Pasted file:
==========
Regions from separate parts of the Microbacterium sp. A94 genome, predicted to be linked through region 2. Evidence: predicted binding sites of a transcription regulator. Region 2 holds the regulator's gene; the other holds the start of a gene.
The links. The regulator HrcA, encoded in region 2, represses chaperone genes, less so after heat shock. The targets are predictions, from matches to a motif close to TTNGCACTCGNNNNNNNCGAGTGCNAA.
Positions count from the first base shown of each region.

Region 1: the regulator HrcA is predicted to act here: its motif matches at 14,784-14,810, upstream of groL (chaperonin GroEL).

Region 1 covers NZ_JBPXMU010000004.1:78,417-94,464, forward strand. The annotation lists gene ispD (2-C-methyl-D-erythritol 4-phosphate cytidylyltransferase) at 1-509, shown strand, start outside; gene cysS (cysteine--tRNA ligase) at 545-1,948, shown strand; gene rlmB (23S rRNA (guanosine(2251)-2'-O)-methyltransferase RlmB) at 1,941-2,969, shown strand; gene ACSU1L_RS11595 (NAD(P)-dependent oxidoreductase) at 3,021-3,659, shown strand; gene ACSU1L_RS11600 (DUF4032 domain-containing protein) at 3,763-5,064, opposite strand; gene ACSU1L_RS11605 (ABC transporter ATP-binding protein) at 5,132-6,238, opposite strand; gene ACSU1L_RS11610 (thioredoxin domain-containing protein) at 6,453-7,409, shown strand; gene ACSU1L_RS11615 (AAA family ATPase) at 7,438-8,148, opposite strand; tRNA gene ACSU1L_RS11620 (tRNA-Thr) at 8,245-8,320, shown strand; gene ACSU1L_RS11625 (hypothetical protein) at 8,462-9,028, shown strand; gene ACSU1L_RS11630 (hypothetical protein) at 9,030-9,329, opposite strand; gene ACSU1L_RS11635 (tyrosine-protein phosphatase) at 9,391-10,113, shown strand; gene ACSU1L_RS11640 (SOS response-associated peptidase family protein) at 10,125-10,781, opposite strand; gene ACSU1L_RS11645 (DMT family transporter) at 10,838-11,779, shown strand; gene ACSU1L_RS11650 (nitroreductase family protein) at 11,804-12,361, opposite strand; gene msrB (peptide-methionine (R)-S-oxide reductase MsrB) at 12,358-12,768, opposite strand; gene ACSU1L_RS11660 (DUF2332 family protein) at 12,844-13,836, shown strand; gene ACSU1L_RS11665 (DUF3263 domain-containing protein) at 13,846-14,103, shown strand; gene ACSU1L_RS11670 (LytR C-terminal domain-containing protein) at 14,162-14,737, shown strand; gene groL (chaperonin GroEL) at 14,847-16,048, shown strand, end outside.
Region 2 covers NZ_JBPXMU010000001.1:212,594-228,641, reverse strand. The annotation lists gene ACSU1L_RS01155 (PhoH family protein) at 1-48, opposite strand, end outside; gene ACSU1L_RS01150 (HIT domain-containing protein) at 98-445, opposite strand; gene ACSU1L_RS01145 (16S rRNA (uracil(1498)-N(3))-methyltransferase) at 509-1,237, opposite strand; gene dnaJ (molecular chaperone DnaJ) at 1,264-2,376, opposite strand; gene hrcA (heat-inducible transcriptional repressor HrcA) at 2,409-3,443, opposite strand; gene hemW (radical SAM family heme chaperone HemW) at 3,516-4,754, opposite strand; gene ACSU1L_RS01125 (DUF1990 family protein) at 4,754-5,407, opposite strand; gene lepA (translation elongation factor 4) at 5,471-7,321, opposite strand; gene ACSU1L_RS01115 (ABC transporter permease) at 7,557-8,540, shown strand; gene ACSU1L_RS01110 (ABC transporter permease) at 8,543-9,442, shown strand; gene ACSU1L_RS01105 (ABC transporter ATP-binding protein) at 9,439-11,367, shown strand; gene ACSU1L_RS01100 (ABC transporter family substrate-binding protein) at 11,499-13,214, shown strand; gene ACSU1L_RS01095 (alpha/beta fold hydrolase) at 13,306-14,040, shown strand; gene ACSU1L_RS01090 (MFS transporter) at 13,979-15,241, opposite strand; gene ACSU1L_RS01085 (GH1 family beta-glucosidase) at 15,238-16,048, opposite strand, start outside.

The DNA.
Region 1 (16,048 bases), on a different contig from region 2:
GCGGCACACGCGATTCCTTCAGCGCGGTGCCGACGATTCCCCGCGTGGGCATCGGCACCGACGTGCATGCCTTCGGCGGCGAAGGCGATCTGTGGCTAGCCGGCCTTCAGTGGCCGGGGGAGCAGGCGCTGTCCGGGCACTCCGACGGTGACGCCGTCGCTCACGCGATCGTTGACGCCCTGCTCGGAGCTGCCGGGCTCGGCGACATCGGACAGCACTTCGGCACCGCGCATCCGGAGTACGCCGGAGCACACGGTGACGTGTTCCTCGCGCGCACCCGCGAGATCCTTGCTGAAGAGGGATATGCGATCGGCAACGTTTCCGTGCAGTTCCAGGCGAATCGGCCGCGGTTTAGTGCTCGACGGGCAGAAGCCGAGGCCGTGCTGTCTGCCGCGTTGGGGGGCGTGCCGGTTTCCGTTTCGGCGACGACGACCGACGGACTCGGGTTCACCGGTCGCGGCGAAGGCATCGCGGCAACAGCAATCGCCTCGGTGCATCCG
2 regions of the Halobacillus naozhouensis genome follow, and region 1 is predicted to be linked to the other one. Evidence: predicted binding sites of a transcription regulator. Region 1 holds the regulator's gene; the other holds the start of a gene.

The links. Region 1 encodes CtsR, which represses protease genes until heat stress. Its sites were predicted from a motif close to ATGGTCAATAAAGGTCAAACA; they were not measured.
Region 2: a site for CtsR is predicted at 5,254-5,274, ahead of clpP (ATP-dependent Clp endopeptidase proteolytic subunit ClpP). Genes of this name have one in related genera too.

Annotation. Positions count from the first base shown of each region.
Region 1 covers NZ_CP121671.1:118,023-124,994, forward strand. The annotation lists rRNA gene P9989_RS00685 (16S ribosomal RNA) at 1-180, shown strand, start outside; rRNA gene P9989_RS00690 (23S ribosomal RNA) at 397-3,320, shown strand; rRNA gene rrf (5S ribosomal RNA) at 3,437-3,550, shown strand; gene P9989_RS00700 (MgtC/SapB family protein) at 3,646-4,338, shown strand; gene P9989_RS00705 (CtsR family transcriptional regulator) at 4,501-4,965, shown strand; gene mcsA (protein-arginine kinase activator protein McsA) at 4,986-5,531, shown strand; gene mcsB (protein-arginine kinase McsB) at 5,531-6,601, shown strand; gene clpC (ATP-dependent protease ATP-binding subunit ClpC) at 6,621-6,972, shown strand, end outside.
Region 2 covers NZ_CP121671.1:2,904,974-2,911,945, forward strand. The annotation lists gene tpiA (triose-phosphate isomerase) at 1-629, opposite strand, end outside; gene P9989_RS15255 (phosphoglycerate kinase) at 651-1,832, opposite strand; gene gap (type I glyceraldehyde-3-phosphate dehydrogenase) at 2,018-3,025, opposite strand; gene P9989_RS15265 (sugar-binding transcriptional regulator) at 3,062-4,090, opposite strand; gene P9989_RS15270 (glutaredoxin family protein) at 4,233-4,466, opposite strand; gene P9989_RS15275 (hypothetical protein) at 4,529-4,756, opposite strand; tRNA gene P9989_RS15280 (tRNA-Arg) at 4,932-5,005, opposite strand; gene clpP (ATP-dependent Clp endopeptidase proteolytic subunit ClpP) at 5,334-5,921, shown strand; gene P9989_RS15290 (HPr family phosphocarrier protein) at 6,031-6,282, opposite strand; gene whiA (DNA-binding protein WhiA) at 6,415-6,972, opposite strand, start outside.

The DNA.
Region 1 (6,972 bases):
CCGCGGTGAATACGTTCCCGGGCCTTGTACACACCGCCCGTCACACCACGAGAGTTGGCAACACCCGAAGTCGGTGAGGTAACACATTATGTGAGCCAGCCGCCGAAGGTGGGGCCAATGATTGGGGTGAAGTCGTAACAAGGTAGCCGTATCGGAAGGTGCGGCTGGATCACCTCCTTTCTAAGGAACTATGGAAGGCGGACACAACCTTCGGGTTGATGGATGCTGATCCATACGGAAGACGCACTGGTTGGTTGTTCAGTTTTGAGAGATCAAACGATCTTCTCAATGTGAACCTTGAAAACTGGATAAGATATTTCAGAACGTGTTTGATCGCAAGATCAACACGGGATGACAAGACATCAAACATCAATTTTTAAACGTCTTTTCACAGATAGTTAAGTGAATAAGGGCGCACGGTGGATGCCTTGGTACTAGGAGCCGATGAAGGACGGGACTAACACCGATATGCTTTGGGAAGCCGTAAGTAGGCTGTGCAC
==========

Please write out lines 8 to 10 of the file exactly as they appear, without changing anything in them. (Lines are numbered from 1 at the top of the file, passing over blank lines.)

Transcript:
Region 1 (16,048 bases), on a different contig from region 2:
GCGGCACACGCGATTCCTTCAGCGCGGTGCCGACGATTCCCCGCGTGGGCATCGGCACCGACGTGCATGCCTTCGGCGGCGAAGGCGATCTGTGGCTAGCCGGCCTTCAGTGGCCGGGGGAGCAGGCGCTGTCCGGGCACTCCGACGGTGACGCCGTCGCTCACGCGATCGTTGACGCCCTGCTCGGAGCTGCCGGGCTCGGCGACATCGGACAGCACTTCGGCACCGCGCATCCGGAGTACGCCGGAGCACACGGTGACGTGTTCCTCGCGCGCACCCGCGAGATCCTTGCTGAAGAGGGATATGCGATCGGCAACGTTTCCGTGCAGTTCCAGGCGAATCGGCCGCGGTTTAGTGCTCGACGGGCAGAAGCCGAGGCCGTGCTGTCTGCCGCGTTGGGGGGCGTGCCGGTTTCCGTTTCGGCGACGACGACCGACGGACTCGGGTTCACCGGTCGCGGCGAAGGCATCGCGGCAACAGCAATCGCCTCGGTGCATCCG
2 regions of the Halobacillus naozhouensis genome follow, and region 1 is predicted to be linked to the other one. Evidence: predicted binding sites of a transcription regulator. Region 1 holds the regulator's gene; the other holds the start of a gene.